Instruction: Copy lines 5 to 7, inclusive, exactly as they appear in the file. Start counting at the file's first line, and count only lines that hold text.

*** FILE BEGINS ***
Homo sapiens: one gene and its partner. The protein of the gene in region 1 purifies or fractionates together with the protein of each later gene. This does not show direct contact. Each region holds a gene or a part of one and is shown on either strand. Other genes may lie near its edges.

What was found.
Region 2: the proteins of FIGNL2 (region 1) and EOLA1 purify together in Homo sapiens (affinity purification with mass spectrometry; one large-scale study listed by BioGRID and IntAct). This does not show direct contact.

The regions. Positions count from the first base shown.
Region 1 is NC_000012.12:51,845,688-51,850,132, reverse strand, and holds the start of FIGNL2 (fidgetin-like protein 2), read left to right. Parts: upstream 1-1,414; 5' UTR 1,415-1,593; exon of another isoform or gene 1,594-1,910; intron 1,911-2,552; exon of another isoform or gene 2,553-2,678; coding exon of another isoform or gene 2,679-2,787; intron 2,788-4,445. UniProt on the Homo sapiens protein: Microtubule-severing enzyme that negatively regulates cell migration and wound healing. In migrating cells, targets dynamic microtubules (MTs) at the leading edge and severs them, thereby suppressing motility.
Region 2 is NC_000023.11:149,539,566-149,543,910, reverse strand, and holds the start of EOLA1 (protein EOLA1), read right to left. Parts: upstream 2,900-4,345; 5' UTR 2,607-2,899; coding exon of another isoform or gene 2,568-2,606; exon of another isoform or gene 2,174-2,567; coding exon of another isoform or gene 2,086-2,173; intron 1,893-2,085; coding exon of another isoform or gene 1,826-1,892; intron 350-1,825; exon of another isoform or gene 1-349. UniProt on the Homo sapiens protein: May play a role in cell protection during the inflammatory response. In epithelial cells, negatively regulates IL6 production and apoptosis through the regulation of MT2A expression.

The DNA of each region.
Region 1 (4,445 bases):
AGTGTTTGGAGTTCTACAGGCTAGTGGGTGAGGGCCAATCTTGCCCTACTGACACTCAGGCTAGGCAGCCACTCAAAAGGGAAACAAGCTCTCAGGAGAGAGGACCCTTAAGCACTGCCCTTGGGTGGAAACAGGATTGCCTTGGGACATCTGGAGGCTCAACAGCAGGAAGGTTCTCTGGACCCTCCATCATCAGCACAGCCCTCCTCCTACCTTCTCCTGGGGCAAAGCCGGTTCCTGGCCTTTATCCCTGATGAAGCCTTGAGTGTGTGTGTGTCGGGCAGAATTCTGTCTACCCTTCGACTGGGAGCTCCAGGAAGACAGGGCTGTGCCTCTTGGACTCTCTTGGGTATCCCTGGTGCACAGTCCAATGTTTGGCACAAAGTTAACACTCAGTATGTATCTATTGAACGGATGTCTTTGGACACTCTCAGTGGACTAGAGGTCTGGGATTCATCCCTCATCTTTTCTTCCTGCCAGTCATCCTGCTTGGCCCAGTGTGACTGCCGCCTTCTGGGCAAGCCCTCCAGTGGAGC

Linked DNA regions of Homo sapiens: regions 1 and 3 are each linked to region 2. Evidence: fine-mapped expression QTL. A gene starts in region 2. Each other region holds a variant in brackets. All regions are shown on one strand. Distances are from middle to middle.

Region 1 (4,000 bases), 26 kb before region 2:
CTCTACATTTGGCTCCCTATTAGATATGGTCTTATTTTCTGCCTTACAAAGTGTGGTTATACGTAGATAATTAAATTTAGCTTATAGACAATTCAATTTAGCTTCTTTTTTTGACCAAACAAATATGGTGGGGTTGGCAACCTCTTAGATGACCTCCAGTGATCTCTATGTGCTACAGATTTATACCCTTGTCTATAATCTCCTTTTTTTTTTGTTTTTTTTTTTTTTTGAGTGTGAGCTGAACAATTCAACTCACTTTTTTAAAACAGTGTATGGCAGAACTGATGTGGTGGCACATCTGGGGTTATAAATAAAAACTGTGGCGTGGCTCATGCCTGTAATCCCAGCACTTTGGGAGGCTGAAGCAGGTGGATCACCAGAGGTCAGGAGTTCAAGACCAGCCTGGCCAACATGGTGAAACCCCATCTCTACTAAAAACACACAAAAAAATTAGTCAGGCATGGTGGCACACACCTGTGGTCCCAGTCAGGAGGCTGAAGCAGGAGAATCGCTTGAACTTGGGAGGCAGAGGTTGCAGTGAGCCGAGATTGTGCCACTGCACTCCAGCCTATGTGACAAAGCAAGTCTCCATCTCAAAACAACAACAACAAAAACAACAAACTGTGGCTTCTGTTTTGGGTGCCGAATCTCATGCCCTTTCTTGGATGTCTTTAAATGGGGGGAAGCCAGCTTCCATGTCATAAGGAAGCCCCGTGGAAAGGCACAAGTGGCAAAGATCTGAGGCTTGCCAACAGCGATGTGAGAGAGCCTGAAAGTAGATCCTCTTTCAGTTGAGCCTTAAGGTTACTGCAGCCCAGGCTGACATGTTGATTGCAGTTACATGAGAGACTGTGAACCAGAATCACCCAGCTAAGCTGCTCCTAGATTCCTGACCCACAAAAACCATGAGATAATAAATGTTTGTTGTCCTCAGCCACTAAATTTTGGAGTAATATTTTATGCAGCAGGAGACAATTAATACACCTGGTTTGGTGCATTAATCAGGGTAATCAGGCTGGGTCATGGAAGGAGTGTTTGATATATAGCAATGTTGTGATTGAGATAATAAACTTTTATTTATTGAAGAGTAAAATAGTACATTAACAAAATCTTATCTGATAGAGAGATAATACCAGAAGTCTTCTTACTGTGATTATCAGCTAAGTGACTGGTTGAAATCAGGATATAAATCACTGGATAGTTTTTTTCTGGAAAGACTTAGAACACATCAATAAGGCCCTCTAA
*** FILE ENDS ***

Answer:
Region 1 is NC_000012.12:51,845,688-51,850,132, reverse strand, and holds the start of FIGNL2 (fidgetin-like protein 2), read left to right. Parts: upstream 1-1,414; 5' UTR 1,415-1,593; exon of another isoform or gene 1,594-1,910; intron 1,911-2,552; exon of another isoform or gene 2,553-2,678; coding exon of another isoform or gene 2,679-2,787; intron 2,788-4,445. UniProt on the Homo sapiens protein: Microtubule-severing enzyme that negatively regulates cell migration and wound healing. In migrating cells, targets dynamic microtubules (MTs) at the leading edge and severs them, thereby suppressing motility.
Region 2 is NC_000023.11:149,539,566-149,543,910, reverse strand, and holds the start of EOLA1 (protein EOLA1), read right to left. Parts: upstream 2,900-4,345; 5' UTR 2,607-2,899; coding exon of another isoform or gene 2,568-2,606; exon of another isoform or gene 2,174-2,567; coding exon of another isoform or gene 2,086-2,173; intron 1,893-2,085; coding exon of another isoform or gene 1,826-1,892; intron 350-1,825; exon of another isoform or gene 1-349. UniProt on the Homo sapiens protein: May play a role in cell protection during the inflammatory response. In epithelial cells, negatively regulates IL6 production and apoptosis through the regulation of MT2A expression.

The DNA of each region.